Friday, 3 November 2017

Asteroid 2017 UL6 passes the Earth.

Asteroid 2017 UL6 passed by the Earth at a distance of about 59 585 km (0.15 times the average distance between the Earth and the Moon, 0.04% of the distance between the Earth and the Sun, and about 14 200 km above satellites in geostationary orbit), slightly before 11.25 am GMT on Saturday 28 October 2017. There was no danger of the asteroid hitting us, though were it to do so it would not have presented a significant threat. 2017 UL6 has an estimated equivalent diameter of less than 2 m (i.e. it is estimated that a spherical object with the same volume would be less than 2 m in diameter), and an object of this size would be expected to explode in an airburst (an explosion caused by superheating from friction with the Earth's atmosphere, which is greater than that caused by simply falling, due to the orbital momentum of the asteroid) in the atmosphere more than 50 km above the ground, with only fragmentary material reaching the Earth's surface.

The calculated orbit of 2017 UL6. Minor Planet Center.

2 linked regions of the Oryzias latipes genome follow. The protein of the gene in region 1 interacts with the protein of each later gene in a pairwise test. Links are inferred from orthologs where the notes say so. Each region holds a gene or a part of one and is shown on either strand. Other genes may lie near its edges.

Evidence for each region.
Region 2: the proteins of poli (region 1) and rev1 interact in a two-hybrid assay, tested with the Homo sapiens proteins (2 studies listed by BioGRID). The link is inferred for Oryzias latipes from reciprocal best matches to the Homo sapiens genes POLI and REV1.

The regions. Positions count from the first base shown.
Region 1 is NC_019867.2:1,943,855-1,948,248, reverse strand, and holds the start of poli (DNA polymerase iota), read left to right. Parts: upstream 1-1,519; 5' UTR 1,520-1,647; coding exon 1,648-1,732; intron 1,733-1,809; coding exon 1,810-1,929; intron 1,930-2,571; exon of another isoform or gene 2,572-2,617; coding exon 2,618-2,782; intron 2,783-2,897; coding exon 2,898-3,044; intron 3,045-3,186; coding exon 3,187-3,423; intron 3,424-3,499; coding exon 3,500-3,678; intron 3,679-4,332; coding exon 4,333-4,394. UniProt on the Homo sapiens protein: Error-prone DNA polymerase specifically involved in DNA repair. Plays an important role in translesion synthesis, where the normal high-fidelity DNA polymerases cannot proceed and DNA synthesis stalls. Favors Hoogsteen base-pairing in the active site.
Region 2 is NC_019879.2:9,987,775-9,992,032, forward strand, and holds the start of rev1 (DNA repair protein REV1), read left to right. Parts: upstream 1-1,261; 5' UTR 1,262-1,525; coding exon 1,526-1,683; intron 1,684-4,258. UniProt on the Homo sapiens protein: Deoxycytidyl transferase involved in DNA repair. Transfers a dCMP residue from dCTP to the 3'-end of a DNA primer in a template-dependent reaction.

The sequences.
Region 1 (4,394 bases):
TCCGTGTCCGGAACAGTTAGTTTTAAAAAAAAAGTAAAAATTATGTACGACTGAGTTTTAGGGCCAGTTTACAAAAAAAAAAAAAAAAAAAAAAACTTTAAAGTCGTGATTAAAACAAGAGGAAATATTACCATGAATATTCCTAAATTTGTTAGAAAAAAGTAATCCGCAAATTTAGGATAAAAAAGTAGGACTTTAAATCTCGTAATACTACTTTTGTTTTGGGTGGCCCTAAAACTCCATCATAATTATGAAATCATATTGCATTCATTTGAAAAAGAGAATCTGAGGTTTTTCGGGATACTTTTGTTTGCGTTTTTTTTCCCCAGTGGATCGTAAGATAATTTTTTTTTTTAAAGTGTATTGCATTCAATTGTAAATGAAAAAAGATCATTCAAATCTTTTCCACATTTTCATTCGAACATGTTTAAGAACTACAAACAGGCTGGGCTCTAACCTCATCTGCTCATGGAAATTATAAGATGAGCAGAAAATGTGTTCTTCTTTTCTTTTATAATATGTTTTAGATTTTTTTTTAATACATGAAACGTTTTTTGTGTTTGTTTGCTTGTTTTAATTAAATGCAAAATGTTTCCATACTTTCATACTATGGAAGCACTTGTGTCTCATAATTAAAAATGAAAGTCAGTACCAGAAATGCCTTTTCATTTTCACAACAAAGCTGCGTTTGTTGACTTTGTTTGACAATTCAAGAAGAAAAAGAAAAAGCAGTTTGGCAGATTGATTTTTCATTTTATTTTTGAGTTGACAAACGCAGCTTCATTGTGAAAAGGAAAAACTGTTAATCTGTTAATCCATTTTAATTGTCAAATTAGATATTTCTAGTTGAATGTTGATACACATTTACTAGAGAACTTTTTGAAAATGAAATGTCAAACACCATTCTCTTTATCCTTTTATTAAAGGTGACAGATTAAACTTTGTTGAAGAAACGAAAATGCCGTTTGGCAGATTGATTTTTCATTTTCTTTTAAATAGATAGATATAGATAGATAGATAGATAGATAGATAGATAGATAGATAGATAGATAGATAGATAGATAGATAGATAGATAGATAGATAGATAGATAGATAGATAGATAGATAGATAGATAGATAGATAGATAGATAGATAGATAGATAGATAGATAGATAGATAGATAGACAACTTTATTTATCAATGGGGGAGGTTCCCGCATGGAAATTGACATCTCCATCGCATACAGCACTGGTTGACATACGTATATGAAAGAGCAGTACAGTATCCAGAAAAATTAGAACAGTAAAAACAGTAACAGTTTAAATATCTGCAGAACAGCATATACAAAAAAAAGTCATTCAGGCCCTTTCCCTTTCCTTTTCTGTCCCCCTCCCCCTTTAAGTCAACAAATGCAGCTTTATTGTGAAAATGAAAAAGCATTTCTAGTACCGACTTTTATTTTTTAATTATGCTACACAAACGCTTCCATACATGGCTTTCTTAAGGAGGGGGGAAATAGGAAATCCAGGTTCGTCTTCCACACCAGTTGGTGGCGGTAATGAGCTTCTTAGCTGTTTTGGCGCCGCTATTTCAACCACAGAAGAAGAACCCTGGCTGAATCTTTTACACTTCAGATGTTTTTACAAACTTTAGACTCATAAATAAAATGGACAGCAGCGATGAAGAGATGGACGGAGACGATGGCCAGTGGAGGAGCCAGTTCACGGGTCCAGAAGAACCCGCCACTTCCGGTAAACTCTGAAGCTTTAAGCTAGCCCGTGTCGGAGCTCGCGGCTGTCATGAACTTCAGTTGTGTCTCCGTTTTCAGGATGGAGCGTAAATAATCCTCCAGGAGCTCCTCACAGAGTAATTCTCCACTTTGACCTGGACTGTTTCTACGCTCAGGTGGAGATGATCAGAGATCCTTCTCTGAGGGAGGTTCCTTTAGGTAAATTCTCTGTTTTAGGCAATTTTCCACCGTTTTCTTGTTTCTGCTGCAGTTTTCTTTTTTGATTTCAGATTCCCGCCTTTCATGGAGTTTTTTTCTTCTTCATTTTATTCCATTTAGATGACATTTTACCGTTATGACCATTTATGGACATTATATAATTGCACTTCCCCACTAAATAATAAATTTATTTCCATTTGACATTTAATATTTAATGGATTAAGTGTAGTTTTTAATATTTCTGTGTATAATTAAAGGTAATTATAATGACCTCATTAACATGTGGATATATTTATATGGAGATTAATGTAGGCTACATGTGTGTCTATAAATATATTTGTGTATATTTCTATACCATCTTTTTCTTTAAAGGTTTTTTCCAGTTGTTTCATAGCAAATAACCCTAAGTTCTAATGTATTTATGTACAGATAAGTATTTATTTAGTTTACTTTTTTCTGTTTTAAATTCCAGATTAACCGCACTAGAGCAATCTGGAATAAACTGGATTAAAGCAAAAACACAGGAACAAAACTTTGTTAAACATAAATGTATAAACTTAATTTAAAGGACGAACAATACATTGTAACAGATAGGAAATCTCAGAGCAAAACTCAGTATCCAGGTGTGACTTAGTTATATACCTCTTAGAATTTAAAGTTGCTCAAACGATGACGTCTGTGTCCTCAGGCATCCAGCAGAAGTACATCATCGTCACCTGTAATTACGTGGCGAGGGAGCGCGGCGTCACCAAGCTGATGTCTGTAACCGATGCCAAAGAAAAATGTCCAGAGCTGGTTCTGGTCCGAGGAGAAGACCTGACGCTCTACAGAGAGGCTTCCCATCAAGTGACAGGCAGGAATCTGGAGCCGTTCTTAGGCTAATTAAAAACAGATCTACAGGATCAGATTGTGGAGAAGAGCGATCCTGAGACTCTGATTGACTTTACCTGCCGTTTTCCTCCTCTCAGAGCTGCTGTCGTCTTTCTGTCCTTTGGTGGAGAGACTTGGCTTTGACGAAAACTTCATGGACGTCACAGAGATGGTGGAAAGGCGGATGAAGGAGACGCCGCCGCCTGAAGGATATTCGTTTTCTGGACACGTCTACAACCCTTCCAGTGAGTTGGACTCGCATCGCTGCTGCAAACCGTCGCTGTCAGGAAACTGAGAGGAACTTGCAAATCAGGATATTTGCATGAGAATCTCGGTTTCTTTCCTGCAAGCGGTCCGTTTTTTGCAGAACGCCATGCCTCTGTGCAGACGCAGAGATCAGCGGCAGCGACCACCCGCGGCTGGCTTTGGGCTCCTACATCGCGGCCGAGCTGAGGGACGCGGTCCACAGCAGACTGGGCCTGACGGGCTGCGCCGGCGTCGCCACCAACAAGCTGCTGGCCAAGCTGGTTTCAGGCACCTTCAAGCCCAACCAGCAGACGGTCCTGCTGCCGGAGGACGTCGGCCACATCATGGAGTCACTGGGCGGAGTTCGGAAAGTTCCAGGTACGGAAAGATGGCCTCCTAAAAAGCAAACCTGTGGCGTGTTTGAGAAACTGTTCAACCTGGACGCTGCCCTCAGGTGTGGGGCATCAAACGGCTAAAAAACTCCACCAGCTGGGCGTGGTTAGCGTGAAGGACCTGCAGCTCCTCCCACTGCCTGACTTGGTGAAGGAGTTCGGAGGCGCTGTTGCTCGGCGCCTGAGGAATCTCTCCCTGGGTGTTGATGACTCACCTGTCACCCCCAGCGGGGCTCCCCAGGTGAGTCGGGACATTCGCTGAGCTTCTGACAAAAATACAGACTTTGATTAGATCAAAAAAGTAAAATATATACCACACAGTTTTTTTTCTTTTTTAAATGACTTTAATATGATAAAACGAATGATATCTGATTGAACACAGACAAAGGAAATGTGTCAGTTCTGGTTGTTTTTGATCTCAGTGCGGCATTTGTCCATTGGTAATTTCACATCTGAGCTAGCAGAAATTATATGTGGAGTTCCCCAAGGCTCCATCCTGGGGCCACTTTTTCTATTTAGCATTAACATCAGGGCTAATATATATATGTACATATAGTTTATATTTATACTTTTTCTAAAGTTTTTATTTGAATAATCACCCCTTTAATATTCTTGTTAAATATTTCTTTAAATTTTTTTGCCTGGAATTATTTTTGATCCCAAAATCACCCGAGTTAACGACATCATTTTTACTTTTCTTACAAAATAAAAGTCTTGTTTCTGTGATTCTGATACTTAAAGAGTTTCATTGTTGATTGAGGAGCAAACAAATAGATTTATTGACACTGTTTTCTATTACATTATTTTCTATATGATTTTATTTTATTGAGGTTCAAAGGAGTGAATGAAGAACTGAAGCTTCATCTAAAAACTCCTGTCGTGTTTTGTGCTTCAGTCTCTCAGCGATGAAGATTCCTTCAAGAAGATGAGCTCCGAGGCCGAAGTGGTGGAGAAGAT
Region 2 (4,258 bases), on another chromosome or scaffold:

2017 UL6 was discovered on 27 October 2017 (the day before its closest approach to the Earth) by the University of Arizona's Mt. Lemmon Survey at the Steward Observatory on Mount Lemmon in the Catalina Mountains north of Tucson. The designation 2017 UL6 implies that the asteroid was the 161st object (object L6) discovered in the second half of October 2017 (period 2017 U).  

2017 UL6 has a 504 day orbital period and an eccentric orbit tilted at an angle of 4.05° to the plane of the Solar System, which takes it from 0.88 AU from the Sun (i.e. 88% of he average distance at which the Earth orbits the Sun) to 1.59 AU from the Sun (i.e. 159% of the average distance at which the Earth orbits the Sun, slightly more than the distance at which the planet Mars orbits). It is therefore classed as an Apollo Group Asteroid (an asteroid that is on average further from the Sun than the Earth, but which does get closer). Close encounters between the 2017 UL6 and Earth are common, with the last thought to have happened in March 2011 next predicted in July 2018.

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